Poetry / June 2013 (Issue 21)

Muse, Burma

by Aye Wollam

Here, no artist lounges by the old Gun Bridge
dangling his feet above the swirl of Shweli river. No one
contemplates the significance of the town’s name when
written in English. The border guards lazily chew the crushed
areca nuts wrapped in betel leaves, and spit out the red juice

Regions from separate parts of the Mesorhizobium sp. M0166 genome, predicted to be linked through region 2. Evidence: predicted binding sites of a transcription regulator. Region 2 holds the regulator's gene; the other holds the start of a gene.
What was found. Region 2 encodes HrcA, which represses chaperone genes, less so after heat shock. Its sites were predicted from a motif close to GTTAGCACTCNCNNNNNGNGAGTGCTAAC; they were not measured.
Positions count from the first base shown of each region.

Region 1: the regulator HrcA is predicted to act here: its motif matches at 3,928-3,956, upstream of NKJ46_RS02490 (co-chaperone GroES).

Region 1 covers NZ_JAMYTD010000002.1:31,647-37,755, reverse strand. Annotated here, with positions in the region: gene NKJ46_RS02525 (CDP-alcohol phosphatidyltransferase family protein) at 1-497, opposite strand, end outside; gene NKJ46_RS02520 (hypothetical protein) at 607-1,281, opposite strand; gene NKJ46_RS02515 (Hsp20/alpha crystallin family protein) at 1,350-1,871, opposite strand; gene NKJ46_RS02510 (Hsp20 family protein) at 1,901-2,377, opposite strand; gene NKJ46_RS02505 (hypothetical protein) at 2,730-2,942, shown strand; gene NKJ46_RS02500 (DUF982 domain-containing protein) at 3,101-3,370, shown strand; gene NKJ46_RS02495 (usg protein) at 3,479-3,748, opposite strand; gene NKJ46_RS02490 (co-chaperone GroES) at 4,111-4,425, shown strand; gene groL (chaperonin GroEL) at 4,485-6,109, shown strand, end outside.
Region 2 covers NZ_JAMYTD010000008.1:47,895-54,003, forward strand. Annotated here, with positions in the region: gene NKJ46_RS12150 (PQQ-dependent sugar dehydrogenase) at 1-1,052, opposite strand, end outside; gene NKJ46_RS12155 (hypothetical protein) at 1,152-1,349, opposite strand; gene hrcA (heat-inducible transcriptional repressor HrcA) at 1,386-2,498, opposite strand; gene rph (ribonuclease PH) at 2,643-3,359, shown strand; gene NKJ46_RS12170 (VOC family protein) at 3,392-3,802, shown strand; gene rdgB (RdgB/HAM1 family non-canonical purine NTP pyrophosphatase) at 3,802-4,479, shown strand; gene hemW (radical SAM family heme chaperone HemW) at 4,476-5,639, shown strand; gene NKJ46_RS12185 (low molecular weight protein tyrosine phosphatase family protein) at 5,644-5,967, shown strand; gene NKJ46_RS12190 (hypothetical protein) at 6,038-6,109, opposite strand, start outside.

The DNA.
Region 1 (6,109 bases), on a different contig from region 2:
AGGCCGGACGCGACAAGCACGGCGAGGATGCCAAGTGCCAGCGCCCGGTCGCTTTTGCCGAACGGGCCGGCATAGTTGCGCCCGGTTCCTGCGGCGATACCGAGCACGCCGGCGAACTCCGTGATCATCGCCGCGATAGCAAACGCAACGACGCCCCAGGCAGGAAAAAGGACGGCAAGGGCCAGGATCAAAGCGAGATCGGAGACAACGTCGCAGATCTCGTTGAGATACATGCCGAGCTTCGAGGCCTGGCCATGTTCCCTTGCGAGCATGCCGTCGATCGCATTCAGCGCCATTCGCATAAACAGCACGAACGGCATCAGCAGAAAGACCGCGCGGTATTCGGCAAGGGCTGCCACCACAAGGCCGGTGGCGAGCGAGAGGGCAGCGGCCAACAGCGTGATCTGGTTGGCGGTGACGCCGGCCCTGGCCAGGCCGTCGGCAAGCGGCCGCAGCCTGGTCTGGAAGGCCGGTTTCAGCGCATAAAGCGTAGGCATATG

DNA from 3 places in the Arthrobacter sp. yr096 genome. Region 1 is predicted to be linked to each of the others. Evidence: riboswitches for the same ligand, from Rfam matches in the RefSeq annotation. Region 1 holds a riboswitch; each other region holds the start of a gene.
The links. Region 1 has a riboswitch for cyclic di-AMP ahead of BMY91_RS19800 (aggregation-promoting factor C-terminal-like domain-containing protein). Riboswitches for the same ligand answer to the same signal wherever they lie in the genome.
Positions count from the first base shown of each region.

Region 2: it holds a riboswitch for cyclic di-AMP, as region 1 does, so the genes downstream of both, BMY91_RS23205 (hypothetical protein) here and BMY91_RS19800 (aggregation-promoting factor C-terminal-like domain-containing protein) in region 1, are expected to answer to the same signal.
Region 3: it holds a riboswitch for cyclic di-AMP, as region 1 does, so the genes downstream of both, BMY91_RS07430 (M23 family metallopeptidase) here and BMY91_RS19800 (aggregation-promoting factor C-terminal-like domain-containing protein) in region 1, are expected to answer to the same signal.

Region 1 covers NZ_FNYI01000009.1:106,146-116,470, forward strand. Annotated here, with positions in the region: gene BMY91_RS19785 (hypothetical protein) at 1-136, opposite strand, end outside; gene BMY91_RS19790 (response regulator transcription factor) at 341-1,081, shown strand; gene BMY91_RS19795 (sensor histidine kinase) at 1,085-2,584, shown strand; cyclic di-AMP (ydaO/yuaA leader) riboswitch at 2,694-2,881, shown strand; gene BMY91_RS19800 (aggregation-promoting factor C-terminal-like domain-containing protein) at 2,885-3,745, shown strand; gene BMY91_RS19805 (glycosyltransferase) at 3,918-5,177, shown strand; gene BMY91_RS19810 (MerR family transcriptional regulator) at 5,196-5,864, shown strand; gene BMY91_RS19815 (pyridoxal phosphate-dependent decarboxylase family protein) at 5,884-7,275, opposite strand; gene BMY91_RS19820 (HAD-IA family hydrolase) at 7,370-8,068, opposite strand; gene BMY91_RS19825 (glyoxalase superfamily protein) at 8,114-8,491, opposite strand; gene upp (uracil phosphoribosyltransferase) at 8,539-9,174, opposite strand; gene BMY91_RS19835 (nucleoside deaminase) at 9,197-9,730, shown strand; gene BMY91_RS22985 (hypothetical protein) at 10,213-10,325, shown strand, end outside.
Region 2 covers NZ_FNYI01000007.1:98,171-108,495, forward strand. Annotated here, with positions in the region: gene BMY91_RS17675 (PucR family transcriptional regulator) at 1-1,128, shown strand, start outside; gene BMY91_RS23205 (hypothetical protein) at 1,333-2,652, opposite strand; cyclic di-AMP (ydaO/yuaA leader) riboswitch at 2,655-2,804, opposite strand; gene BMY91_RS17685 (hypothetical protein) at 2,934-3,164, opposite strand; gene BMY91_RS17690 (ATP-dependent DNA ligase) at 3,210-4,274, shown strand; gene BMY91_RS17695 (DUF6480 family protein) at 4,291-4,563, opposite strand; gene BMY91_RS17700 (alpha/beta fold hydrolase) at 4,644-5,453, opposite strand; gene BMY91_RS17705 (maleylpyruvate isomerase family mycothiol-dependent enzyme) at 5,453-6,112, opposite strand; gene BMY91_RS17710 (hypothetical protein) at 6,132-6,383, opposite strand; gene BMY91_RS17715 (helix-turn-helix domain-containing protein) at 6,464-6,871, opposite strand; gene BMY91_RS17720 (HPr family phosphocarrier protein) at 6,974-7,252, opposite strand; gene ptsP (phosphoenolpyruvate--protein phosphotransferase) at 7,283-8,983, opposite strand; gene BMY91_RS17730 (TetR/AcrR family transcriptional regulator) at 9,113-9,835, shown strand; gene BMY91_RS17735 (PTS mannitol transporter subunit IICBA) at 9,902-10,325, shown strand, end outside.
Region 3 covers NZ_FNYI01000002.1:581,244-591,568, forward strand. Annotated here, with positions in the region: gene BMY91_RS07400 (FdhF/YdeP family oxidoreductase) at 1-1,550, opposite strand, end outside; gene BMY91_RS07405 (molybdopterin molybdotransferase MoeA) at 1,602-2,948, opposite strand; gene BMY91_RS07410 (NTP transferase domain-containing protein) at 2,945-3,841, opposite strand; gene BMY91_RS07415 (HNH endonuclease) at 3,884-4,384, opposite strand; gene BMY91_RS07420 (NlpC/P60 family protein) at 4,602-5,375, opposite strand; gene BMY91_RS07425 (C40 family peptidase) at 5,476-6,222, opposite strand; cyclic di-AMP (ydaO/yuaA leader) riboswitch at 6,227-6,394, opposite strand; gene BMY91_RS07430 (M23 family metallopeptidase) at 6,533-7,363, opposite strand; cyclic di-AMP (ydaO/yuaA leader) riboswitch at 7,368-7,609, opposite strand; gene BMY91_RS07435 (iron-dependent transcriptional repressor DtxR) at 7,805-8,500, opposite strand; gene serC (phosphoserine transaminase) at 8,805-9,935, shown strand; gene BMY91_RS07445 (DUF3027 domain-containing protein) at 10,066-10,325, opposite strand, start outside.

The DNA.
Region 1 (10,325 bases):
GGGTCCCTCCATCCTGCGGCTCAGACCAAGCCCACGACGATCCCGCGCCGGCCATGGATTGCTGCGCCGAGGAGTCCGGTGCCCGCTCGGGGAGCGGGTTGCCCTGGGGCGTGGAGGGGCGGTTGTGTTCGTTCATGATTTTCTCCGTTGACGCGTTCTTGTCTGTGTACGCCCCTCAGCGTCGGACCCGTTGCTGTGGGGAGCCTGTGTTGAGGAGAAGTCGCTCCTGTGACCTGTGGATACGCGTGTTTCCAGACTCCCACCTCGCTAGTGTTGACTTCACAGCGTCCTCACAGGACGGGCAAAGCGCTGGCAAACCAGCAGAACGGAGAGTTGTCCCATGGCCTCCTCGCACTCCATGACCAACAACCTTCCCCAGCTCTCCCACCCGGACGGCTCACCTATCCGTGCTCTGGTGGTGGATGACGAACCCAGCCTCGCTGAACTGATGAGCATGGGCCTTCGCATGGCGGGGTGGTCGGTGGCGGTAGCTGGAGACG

without glancing at the passing lorries.

Crates roll in from the heart of Yunnan province;
aim for the churning gut of Mandalay. Guns come in,
heroin goes out. Cheap motorcycles in: young village girls out.
Yaba comes in, Yaba goes out. Hands grip the steering wheel;
hands flash the “betel nut money” to the guards with stained teeth.
All day, the ground collects red splats, a canvas for Jackson Pollock.  
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